Case 8: Mudgee commercial herd, September 2008: An eighth calf with ‘curly’ calf syndrome was delivered to me and was taken to Orange for necropsy by Laurie Denholm. The sire was Patawalla A38, the same sire as for several other cases. Distortion of the domed head with low set ears was noted. The calf exhibited the scoliosis, torticollis and arthrogryposis seen in other affected calves. A defect in the hard palate was also observed.
I reluctantly pursued the investigation of this syndrome initially as it did not appear to fit core business once Akabane and Pestivirus were excluded. However the persistence of the commercial breeder who was starting to accumulate unacceptable losses was rewarded. Suspicions of a possible heritable cause of the arthrogryposis were strengthened further by reference to Veterinary Medicine 9th Edition, where arthrogryposis is recorded as heritable in Corriedale sheep and in some breeds of cattle. I recalled an AABP list in January 2008 regarding an arthrogrypotic case in the US where infectious, toxic and genetic causes were all postulated as a cause. I sent off an email on the 20-7-08 to this list with photos attached. On the 21-7-08 a similar distribution was made to the QAAHL list.
A debate followed with a report of similar cases in the north of NSW that were suspected to have been caused by infectious agents. The North Americans had progressed investigations through the actions of geneticist Dr John Beever. He replied to my email as follows. ‘As far as genetic cause, the case here is pretty compelling. For example, one of the breeders that I am going to visit next week has had between 6% and 9% of his calves (out of 400 1st calf heifers each year) for 2005, 2006 and 2007 that are affected. Using the same population of females, he used Hereford bulls last year and this year only had 4 defective calves from clean-up bulls used the previous year.’ Laurie also became convinced of a genetic aetiology after detecting the cleft palate defect in case 8. This affliction has now been rapidly characterised as an autosomal recessive heritable defect and has been called Bovine Heritable Arthrogryposis Multiplex Congenita (BHAMC or AM for short). The popular sire, CA Future Direction 5321, has been identified as an influential carrier within the Angus breed.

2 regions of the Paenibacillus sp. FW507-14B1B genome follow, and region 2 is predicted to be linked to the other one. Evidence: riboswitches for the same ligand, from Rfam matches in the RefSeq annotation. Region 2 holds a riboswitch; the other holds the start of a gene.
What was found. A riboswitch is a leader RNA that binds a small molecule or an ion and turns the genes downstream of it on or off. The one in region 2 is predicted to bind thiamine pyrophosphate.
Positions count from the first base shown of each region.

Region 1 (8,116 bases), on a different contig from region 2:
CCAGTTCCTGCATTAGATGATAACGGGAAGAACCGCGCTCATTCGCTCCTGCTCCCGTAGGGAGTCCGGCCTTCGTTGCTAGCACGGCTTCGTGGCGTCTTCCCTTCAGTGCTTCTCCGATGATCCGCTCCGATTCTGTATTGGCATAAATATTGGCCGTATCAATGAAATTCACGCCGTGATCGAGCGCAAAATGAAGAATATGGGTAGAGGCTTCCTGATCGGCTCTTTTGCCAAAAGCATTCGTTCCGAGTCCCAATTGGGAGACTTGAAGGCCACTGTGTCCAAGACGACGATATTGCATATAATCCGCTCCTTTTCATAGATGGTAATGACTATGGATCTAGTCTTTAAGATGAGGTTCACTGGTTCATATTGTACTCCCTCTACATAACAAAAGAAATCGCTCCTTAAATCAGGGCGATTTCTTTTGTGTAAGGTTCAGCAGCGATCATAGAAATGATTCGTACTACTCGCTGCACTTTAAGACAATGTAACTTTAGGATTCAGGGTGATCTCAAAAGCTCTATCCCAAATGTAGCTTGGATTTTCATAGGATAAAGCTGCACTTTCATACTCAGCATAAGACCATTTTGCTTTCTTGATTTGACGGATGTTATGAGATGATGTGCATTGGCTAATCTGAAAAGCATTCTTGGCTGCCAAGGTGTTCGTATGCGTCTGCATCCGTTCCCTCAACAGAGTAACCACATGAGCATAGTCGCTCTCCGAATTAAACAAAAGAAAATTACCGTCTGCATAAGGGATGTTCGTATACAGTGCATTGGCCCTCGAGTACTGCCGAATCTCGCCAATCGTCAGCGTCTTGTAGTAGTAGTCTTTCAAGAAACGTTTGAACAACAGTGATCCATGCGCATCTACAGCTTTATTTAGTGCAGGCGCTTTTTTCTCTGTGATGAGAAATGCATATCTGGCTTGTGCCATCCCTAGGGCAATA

Genetic testing for the carrier state is now available and it is being used through the Australian Angus breed society. A list of carrier sires has been produced both in the US and in Australia. When cases of curly calf or arthrogryposis are encountered, a genetic cause should be suspected alongside possible viral and teratogenic agents, especially in Angus cattle. Due to a reliance on artificial breeding and a shift away from line breeding within studs which acted as a progeny test, we can expect many more genetic diseases to appear in our beef cattle as they have done in Holsteins.
Over the past few years a number of genetic diseases have been identified in Angus cattle apart from BHAMC. These include: Osteogenesis imperfecta (brittle bone disease) - probably autosomal dominant and; Fawn calf syndrome - autosomal recessive.
James Mort, Erika Bunker, Patrick Staples, Sandy Yeates, Sam Allan, Lisa Willis, Laurie Denholm, Graham Bailey, David Brennan, Phil & Wendy Morton, Mudgee Veterinary Hospital, James Cleland, Lisa Nivison, Coolah Veterinary Clinic, Lisa Martin, Peter Windsor, Jonathon Beever, David Steffan and Mudgee-Merriwa RLPB directors.